West-coast cool in and around Portland, Oregon

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It's a four-hour flight from Dallas Fort Worth ­International Airport to Portland's PDX, and the young woman sitting next to me on the Spirit Airlines service embodies the familiar flight of "different" people to the trendy West Coast. "Do you live in Portland?" I ask. "From today I do. I'm moving there now. Cool, isn't it?"

“You’re moving there and you’ve never been there?” “Nope.” Did she not think to go there first? “I don’t know. Save on a trip. I’ve Skyped with my new flatmate from Craigslist.” She asks me what kind of music I like, before handing me one of her headphones, connected to iTunes on an old laptop; it’s from the 1990s. After a few polite minutes, I hand it back. If nothing else, the brilliant IFC series Portlandia, with its opening song lines – “The dream of the 90s is alive in Portland” – has prepared me for times such as this.

And also for moments such as this at the Ace Hotel, the HQ of the hipster hotel group with the feel of a Victorian boarding house. A friend meets me in the lobby, and asks a seemingly intellectual-­looking man sitting nearby if he can take our photo. The man, who had looked nice, visibly recoils, before saying witheringly: "Oh, I don't do... ­photos. But I'm sure one of the nice people here will take a picture for you." "Do you think you're too cool to take photos?" I say; he looks surprised. "Why do you think they built this place?" my friend adds. The man retreats back into his newspaper, then disappears.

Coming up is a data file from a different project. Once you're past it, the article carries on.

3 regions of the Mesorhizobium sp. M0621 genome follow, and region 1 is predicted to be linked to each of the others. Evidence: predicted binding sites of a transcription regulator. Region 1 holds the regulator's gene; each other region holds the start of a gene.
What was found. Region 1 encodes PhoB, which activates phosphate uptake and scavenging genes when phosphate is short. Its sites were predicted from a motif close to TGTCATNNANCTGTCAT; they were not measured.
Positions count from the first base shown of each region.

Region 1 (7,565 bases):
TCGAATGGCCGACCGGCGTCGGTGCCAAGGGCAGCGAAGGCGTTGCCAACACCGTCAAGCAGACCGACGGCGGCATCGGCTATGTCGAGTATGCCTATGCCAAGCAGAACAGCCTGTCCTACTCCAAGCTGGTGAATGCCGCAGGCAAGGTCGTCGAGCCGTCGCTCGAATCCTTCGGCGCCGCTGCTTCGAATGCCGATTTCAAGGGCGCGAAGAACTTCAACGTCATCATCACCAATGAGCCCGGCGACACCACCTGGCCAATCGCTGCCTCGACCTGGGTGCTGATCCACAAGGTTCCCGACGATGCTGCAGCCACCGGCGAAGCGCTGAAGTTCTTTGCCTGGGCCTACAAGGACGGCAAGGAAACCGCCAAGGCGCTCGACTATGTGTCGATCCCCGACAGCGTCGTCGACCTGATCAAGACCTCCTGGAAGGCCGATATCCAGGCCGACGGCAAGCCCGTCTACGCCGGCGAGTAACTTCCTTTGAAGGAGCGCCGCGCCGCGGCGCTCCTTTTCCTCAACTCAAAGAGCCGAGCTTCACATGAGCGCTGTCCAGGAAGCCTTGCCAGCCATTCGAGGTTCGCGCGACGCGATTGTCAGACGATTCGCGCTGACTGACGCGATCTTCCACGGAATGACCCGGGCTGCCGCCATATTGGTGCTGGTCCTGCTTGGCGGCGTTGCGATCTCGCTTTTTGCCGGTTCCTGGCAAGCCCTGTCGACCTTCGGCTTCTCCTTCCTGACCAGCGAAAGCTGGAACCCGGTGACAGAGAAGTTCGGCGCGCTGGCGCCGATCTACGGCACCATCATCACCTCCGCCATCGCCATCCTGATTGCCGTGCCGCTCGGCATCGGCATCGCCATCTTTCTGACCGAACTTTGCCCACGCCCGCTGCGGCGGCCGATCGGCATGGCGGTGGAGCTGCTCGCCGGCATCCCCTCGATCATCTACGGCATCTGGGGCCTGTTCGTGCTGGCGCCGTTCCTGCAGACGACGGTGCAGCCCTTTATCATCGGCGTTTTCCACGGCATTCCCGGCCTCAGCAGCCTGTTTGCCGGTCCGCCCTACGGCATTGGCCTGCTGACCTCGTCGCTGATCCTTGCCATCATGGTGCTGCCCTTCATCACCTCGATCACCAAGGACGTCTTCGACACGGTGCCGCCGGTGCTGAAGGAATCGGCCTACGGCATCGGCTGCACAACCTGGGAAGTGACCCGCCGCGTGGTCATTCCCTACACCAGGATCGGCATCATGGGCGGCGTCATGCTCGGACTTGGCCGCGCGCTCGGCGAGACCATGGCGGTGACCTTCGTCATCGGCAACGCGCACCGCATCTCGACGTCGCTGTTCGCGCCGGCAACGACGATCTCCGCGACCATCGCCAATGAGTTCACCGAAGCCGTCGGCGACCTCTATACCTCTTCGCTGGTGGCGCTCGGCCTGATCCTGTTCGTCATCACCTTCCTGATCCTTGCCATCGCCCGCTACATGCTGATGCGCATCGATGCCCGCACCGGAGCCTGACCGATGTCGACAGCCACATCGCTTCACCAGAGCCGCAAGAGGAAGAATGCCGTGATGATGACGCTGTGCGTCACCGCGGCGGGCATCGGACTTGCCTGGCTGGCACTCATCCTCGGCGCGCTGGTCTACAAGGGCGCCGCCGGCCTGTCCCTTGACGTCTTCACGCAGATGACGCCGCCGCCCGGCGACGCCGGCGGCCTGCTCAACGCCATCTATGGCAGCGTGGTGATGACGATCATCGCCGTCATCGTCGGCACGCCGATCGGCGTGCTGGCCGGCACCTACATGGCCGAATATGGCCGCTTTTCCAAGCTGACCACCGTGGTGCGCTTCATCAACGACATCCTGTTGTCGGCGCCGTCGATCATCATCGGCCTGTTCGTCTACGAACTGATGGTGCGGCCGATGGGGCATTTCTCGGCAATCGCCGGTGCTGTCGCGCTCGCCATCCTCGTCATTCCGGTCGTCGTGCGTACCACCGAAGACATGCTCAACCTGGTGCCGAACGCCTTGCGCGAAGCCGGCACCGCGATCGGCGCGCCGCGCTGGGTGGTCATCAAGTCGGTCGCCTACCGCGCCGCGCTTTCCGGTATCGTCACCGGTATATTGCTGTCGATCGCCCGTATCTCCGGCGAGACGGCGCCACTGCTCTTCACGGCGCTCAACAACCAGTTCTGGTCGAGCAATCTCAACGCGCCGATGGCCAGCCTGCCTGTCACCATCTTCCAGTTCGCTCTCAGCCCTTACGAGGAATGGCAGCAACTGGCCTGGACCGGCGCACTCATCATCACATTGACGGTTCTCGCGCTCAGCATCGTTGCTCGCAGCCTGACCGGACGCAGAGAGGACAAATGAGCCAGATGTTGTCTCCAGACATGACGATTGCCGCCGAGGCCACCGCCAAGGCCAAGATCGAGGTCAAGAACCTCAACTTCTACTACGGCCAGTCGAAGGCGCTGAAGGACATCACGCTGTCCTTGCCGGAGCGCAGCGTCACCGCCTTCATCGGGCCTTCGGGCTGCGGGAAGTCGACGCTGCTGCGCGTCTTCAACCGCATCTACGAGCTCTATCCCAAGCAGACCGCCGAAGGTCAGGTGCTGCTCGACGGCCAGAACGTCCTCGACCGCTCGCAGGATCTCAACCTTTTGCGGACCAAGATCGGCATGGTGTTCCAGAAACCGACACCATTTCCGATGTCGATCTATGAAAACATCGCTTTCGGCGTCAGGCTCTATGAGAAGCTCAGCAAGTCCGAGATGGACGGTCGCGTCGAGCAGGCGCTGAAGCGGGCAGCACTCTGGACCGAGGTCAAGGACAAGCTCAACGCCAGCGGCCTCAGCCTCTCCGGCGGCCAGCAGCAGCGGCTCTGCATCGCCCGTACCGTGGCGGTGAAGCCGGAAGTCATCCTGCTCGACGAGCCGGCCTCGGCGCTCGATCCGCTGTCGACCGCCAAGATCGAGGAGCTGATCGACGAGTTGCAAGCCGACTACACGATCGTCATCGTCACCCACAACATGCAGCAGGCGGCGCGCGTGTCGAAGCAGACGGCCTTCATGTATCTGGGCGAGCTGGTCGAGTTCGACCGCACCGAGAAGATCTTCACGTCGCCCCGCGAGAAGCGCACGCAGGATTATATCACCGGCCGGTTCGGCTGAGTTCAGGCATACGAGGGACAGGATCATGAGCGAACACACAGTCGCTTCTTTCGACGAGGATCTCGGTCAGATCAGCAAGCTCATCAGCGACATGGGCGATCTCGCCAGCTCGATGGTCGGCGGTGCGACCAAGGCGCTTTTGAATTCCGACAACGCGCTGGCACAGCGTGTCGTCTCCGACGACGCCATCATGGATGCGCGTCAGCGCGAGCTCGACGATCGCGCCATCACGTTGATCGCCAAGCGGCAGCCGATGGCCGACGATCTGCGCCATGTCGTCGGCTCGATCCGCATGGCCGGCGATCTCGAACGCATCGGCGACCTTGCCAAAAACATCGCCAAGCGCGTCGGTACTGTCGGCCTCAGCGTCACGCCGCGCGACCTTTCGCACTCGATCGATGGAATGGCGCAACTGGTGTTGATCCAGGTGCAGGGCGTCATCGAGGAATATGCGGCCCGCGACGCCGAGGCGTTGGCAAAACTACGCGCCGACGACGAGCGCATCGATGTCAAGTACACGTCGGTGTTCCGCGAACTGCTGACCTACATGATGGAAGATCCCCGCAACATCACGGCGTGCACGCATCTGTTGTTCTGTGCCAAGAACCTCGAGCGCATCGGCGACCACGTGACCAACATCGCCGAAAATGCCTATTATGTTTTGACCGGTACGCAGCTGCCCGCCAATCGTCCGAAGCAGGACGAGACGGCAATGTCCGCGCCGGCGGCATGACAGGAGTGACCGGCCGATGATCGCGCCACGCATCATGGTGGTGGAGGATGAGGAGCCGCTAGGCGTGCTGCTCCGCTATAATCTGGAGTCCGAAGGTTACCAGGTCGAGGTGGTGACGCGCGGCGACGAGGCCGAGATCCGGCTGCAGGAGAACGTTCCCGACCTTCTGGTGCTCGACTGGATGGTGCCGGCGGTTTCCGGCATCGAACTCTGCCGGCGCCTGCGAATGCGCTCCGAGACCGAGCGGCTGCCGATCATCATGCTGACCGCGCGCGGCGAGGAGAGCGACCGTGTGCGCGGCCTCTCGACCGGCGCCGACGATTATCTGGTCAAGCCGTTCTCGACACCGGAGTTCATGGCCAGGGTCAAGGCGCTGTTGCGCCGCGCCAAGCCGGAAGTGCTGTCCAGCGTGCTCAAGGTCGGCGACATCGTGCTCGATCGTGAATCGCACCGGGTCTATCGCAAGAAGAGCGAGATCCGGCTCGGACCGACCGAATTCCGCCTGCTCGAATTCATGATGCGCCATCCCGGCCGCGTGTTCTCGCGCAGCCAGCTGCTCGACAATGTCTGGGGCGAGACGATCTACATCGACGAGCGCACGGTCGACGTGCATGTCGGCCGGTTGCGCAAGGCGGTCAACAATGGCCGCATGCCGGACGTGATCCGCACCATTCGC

On a Best of Portland ­Walking Tour, my guide is Alexis, a ­Washington State native who has been here 10 years. She also teaches Zumba and is a cabaret dancer. "This feels like the right place for me right now. Not forever, but for a while," she says. Judging by the large number of homeless people on the streets, she's not the only one. Alexis whips through a bit of ­background on Portland's past as a Union Pacific Railroad town to its present-day exports of apparel (it's the home of Nike), technology and wheat, and the current trend of city-centre food carts (there are more than 600, though quality varies. There's no sales tax and it's "the least-­churchgoing city in the US".

We make a stop at the ­Portland Building, home of the ­Portlandia statue, which is inspired by the city's seal and is the second-­largest hammered copper statue in the country, after the Statue of Liberty. We then pass the Heathman Hotel, a 1920s structure that's mentioned in 50 Shades of Grey and sits next to the distinctive Arlene Schnitzer Concert Hall. I have already spent two hours in the nearby Portland Art Museum, which has an interesting collection of native American art, including stone sculptures from the nearby Columbia Valley, and a surprising collection of Iranian ceramics. Alexis says that the two most-­visited attractions in town are Voodoo Doughnut, a doughnut shop that featured on Anthony ­Bourdain's travel show No ­Reservations; and Powell's City of Books, a great bookshop that I visit separately.

The most interesting part of the tour relates to the city’s boom years in the 1900s, when it was a hub for the timber trade and one of the fastest-growing cities in the United States. “Portland is known as Stumptown because of all the trees that were cut down”, says Alexis. “The Oregon Trail came along the Columbia River with otter fur and other commodities sent to Russia by ship.”